projects can range from virtually free to millions of dollars. After the initial translation effort, additional investments are necessary to translate new and updated content.
Five factors play the biggest roles in the cost:
- Volume of initial content
- Frequency and quantity of updates
- Number and choice of languages
- Translation method and quality
- Technology used
Read the following details or scroll to the bottom to use our Website Translation Cost Calculator to create an estimate based on the size of your website.
Volume of Initial Content
Translation costs are typically based on word counts. The more words, the higher the cost.
While it may seem most convenient to translate your entire site, this is not usually the most cost-effective approach. You likely have some content that is not very relevant to an international audience, such as local job posts or announcements about local events. It makes sense to choose a subset of pages to translate and publish internationally.
Many companies, including SimulTrans, have the largest portion of words in blog posts. If your budget allows translating them all, they could definitely help with international SEO as they do in the source language. However, they can be omitted or chosen selectively for an initial site localization effort to accommodate budget constraints.
Some companies create scaled-back microsites to use as the source for translation. Containing only a subset of their website pages and content, these sites provide the essential information sought by global users and search engines.
Translation usually costs between $0.12 and $0.30 per word, depending on the language. Some languages, like Simplified Chinese and Spanish, are much less expensive than others, like Norwegian or Japanese. The biggest factor is the cost of living in the target countries, where most translators are located.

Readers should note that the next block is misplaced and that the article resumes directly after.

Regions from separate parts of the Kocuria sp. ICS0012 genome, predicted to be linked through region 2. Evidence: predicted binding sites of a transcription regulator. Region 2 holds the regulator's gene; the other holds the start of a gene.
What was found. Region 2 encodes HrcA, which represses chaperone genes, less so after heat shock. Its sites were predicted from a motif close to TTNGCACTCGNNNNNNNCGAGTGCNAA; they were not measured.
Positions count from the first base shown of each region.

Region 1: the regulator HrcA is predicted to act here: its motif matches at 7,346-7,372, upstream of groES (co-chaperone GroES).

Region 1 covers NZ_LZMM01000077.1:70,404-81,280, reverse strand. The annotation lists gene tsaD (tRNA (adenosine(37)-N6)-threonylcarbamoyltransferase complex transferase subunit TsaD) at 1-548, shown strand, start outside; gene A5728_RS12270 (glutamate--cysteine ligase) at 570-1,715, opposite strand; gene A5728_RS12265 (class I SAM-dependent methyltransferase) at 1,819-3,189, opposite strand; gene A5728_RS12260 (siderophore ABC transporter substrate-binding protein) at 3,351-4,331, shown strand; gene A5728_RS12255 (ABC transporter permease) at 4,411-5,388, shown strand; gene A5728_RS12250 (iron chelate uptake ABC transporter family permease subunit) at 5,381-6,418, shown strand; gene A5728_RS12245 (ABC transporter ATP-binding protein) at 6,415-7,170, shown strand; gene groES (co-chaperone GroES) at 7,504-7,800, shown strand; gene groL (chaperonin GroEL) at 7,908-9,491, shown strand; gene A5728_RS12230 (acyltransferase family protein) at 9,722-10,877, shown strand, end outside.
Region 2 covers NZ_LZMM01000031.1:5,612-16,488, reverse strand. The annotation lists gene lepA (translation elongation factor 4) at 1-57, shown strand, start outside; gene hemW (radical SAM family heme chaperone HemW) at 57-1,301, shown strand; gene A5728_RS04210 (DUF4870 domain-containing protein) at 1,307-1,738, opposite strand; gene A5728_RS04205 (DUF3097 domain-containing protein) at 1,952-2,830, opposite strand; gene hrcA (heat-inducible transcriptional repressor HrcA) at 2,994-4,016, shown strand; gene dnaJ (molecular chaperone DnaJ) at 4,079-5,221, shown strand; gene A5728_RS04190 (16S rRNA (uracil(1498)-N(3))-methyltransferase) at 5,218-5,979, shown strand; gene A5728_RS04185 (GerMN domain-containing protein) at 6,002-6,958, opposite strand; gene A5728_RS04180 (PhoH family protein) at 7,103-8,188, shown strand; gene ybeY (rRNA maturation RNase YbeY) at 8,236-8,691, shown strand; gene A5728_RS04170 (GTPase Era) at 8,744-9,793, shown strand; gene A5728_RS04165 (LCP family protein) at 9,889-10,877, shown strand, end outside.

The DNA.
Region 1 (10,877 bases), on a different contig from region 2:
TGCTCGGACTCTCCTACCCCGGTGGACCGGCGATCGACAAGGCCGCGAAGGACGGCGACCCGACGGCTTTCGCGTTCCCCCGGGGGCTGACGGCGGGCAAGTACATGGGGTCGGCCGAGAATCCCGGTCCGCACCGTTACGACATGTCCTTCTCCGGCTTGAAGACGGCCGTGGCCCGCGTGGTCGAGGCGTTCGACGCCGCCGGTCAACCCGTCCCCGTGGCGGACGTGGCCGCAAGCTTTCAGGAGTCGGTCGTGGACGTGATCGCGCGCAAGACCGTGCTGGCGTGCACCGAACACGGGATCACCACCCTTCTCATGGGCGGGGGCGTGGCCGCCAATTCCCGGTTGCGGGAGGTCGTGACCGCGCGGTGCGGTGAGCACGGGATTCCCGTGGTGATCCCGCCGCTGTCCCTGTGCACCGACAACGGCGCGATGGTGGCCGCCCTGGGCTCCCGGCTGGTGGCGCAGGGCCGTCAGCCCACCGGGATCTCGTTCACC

In addition to the translation cost, you should budget for additional work, like editing text embedded in graphics and testing the website in each target language. Finally, you need to factor in the time required for managing the translation process and publishing the localized sites.
Frequency and Quantity of Updates
Some websites are updated hourly while others do not reflect a single change in years.
It is usually a good idea to translate updates to ensure your international language sites stay in sync. Most often, companies opt to translate their new and updated content monthly, with more urgent exceptions for breaking news and product releases.
Batched updates help you avoid minimum translation fees, streamline your publishing responsibilities, and increase consistency.
Like during the initial phase, the translations of updates are largely charged on a per-word basis. Alternatively, some language service providers offer monthly website maintenance subscriptions including a bucket of words up to a pre-determined threshold at a recurring, fixed cost.
Translation memory will enable you to reuse translations in updates and pages with repetitive content. You should ensure that your language service provider compiles translation memory to reduce costs, increase consistency, and speed update schedules.
Number and Choice of Languages